In January, BNY Mellon confirmed that it was to introduce a prime brokerage service for its institutional clients. The technology is now in production and the bank is working with a number of pilot clients to ensure the service is ready when they are prepared to commence trading.
Michael Cooper, the bank’s head of FX prime brokerage, says it has chosen to enter the market at this time in response to client demand for access to the FX market. “The ability to net down collateral obligations and post-trade services with a single provider, while maintaining the flexibility of multiple bilateral trading relationships is a key requirement for many of our clients,” he adds.
The major banks have been redefining their priorities for some time, driven by regulatory reforms and particularly the capital obligations of the Basel III framework. In such an environment, the entry of a new player with an approach that is more sensitive to the market environment could have a disproportionately large impact, according to Gavin White, CEO of Sydney-based multi-asset brokerage and prime services provider Invast Global.
Gavin White, Invast Global
“It remains to be seen whether BNY Mellon will bring a new approach, but as the growth of boutique non-bank prime services firms proves, there is strong demand for more flexible multi-asset prime services which are priced at a point where small and medium-sized firms can access them economically,” he says.
According to BNY Mellon, the introduction of its prime brokerage service comes at a time when some clients are experiencing challenges in sourcing liquidity or are facing increased funding costs in a constrained market.
Noel Singh, head of eFX business development at Sucden Financial, suggests that for clients simply trading spot FX, the use of a prime-of-prime may enhance their liquidity experience. “Given the average daily volume prime-of-primes generate, their clients may enjoy a better pool of managed liquidity than if they had disclosed access to bank LPs [liquidity pools],” he says.
White refers to ‘temporary dislocations’ as clients adjust to the fact that banks are looking to pass on the costs of regulatory reforms, adding that a large swathe of clients in the small-to-medium end of the industry are finding that bank facilities are now either prohibitively expensive or simply unavailable.
“To their credit, the banks are doing everything they can to make the transition easy on clients, but the fact cannot be ignored that we are in a new paradigm – and it is a paradigm where small-to-medium prime services clients need an alternative to the traditional megabank facilities,” he says.
According to Cooper, BNY Mellon will be making “a number of further enhancements across our FX franchise during 2018,” although he did not specify which services will be affected.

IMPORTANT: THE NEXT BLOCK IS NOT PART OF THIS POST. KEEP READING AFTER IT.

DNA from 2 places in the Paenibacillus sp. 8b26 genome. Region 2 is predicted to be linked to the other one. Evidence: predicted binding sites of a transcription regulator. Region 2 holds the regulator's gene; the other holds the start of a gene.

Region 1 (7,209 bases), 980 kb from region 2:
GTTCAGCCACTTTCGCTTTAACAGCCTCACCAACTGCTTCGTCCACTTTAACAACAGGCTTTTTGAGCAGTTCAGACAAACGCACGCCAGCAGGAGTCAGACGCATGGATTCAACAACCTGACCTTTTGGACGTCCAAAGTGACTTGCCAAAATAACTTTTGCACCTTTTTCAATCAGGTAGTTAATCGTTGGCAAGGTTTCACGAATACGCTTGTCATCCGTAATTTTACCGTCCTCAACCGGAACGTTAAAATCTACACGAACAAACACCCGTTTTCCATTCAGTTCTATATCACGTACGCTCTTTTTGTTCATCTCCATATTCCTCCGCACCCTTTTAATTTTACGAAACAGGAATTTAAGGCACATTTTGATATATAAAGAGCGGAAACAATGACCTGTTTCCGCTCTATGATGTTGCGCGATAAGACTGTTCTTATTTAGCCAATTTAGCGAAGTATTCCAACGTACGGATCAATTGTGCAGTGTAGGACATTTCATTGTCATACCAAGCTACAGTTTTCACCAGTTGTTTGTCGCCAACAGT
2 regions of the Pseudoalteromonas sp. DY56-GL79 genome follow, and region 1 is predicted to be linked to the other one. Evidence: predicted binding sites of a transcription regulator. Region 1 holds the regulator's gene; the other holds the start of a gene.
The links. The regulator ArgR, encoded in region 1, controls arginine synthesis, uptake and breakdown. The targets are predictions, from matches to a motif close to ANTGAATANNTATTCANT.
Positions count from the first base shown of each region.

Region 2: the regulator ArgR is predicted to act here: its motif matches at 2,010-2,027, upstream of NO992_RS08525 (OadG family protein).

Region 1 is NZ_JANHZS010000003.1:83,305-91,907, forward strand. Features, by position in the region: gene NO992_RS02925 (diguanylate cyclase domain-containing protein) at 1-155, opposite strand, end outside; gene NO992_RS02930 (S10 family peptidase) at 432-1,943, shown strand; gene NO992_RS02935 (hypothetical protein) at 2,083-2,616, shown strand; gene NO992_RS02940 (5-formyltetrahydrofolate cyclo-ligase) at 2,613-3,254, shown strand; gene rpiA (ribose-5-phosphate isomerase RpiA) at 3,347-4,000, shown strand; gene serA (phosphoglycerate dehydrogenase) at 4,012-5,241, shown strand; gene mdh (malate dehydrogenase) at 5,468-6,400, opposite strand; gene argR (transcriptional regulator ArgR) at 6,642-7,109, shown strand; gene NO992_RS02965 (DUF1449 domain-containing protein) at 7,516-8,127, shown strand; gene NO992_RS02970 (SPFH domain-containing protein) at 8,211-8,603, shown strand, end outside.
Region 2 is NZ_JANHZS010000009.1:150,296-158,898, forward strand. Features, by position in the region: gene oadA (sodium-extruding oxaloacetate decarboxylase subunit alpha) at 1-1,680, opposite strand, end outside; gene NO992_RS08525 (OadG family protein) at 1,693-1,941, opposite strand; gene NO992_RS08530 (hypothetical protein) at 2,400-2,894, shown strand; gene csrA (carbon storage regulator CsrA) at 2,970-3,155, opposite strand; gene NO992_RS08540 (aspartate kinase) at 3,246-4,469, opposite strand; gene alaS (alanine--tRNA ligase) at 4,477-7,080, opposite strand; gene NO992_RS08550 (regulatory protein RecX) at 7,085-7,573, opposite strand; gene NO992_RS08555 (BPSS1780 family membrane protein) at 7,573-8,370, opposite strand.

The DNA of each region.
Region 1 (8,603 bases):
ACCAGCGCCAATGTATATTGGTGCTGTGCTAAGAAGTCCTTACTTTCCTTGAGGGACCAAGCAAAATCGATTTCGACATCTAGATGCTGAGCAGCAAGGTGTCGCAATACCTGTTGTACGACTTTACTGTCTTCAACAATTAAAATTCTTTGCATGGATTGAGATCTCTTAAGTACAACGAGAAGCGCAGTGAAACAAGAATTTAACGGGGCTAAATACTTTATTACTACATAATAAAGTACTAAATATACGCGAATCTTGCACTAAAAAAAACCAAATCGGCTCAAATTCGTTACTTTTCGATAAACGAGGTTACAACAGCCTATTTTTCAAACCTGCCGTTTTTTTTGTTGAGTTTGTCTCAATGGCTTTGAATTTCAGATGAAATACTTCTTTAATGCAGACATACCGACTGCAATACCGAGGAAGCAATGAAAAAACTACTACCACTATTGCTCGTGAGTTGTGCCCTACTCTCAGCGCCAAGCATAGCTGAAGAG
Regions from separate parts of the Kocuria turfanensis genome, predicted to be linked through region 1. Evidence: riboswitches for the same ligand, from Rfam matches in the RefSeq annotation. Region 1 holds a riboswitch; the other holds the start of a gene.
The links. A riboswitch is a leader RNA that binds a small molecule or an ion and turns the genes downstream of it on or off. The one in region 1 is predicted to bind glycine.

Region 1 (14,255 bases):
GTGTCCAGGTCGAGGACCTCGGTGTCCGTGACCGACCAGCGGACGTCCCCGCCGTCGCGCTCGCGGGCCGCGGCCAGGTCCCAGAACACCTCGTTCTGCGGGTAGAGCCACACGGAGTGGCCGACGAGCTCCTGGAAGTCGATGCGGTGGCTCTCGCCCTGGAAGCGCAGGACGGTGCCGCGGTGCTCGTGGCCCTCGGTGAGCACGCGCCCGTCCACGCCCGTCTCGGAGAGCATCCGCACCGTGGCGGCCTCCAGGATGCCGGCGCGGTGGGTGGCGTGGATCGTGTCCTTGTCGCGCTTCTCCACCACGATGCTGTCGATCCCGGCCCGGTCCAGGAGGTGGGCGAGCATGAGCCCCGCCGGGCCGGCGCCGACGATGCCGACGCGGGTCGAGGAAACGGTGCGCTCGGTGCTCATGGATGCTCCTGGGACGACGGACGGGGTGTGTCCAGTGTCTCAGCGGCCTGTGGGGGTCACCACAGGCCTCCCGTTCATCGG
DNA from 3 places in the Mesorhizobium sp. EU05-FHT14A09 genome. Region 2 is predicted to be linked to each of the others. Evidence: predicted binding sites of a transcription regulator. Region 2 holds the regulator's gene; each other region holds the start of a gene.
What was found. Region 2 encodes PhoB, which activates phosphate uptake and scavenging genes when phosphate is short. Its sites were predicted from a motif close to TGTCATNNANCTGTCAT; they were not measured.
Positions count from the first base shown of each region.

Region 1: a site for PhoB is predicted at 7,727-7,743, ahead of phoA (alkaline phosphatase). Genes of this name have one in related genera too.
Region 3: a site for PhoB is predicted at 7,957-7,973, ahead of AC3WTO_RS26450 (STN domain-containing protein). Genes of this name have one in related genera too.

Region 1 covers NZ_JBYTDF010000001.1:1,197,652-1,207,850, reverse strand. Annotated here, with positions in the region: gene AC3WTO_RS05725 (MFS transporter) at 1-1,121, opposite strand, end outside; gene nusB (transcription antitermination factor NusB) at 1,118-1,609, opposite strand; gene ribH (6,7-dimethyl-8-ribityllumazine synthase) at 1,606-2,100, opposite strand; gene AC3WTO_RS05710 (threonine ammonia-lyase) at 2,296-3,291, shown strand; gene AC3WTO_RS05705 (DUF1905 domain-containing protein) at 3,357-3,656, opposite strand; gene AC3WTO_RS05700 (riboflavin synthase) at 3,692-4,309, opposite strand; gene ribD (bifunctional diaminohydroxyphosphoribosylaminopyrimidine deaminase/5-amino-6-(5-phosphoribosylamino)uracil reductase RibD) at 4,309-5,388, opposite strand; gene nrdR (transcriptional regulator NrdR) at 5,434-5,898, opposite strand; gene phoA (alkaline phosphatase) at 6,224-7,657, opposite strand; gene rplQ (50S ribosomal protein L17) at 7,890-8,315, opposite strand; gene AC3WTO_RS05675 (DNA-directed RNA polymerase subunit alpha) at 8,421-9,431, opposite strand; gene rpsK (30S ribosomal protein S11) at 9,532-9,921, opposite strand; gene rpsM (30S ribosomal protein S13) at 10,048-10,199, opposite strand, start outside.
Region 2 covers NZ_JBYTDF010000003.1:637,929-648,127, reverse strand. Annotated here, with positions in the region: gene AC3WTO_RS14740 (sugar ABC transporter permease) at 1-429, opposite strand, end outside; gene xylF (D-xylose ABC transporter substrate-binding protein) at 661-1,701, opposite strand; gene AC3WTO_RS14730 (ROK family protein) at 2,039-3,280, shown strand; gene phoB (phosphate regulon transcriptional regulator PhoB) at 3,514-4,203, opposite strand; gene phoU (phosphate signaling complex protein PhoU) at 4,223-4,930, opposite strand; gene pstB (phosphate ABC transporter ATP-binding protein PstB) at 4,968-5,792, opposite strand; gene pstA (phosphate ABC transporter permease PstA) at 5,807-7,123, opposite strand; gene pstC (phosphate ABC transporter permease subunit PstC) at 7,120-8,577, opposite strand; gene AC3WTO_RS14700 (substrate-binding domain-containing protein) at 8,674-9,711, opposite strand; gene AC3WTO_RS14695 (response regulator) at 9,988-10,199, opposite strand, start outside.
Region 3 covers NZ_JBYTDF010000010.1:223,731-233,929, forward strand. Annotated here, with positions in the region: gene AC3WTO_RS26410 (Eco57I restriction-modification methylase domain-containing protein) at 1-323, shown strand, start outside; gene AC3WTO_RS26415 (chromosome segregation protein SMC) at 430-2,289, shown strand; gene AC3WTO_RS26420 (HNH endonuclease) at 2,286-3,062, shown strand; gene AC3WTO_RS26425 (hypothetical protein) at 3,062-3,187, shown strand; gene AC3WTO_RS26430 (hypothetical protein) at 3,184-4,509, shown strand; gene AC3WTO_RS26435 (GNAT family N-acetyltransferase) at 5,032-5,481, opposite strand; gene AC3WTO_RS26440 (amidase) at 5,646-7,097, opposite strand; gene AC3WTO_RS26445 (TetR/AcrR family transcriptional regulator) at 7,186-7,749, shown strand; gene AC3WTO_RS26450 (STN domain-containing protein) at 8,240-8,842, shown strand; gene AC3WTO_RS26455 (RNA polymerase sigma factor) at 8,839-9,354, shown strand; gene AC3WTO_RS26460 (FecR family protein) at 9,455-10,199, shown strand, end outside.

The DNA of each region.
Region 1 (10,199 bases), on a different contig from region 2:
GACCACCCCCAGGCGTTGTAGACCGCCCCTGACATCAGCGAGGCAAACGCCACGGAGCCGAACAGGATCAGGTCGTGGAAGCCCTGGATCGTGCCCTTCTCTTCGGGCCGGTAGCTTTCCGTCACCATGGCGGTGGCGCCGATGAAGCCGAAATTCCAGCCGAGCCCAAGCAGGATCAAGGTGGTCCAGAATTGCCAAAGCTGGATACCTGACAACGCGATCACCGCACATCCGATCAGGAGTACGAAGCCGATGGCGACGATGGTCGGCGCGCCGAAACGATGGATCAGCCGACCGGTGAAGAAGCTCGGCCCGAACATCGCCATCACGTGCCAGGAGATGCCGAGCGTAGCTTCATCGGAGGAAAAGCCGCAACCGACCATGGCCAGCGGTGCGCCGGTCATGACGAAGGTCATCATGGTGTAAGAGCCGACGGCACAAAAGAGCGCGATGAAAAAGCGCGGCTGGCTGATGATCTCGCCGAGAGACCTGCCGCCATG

It has been suggested in the past that a prime brokerage relationship is more efficient for the majority of users as it provides a portfolio effect for multiple instruments. Singh suggests this very much depends on the range of products the client may be trading. In the new era of client qualification, as long as the client has sufficient balance and/or they are paying their prime broker sufficient annual income, then prime brokerage will remain the most efficient choice for spot FX, he says.
Noel Singh, Sucden Financial
“However, for non-deliverable forwards and options the client may find they face additional funding requirements, as the prime brokers do not benefit from the portfolio effect – finding themselves with exposure against multiple executing banks and thus needing to place more initial margin/variation margin,” Singh adds.
White reckons the benefits of aggregation, netting, portfolio reporting and operational efficiencies enabled by a single prime broker relationship are as strong today as they were when prime brokerage began in the 1970s — especially for the small-to-medium end of the industry, where manpower and resources don’t allow for efficiencies of scale.
He says it is crucial to foster an industry that caters to the needs of small and emerging firms and adds that boutique non-bank prime brokerages are being gratefully received by clients who previously would not have imagined utilizing anything other than a tier-one bank prime broker.
“With the trajectory of bank-centric reforms likely to remain unchanged for many years [if not decades], the prime services industry is likely to further stratify over time, with non-bank prime brokerages providing a layered pathway up to the top tier banks,” he concludes.